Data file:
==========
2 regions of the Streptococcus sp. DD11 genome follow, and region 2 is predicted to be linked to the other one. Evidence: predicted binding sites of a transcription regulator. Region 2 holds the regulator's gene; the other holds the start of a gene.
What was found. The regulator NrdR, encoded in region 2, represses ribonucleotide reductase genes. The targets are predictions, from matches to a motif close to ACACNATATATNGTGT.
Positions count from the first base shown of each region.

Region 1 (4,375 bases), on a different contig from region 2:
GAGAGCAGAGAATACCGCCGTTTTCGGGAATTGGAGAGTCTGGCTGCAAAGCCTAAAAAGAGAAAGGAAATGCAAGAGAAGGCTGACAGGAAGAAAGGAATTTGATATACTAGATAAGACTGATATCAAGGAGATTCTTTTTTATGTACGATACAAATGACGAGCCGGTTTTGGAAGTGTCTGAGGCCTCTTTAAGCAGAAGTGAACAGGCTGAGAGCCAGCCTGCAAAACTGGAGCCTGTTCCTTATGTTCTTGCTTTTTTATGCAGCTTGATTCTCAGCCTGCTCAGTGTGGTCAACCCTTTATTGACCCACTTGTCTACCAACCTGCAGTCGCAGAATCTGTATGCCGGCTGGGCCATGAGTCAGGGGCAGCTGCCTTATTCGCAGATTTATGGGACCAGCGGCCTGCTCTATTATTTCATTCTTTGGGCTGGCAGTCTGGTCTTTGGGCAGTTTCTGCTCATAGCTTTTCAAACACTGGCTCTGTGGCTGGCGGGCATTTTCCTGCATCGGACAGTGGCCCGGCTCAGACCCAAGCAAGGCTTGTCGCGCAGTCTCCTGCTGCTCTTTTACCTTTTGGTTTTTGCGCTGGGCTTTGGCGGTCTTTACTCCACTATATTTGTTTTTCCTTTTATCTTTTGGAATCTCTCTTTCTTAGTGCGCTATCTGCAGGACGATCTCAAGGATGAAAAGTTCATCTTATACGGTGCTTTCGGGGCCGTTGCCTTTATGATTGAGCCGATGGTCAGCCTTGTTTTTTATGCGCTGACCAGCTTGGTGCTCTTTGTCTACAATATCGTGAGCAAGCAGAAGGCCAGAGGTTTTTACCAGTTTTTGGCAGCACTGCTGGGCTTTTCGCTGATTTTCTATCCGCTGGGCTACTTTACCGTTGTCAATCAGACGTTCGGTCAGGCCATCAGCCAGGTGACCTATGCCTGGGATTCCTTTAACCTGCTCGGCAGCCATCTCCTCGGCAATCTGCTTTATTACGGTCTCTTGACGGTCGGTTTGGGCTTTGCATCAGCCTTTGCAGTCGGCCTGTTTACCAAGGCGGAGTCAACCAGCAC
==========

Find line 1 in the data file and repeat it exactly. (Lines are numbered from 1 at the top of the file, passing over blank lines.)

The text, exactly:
2 regions of the Streptococcus sp. DD11 genome follow, and region 2 is predicted to be linked to the other one. Evidence: predicted binding sites of a transcription regulator. Region 2 holds the regulator's gene; the other holds the start of a gene.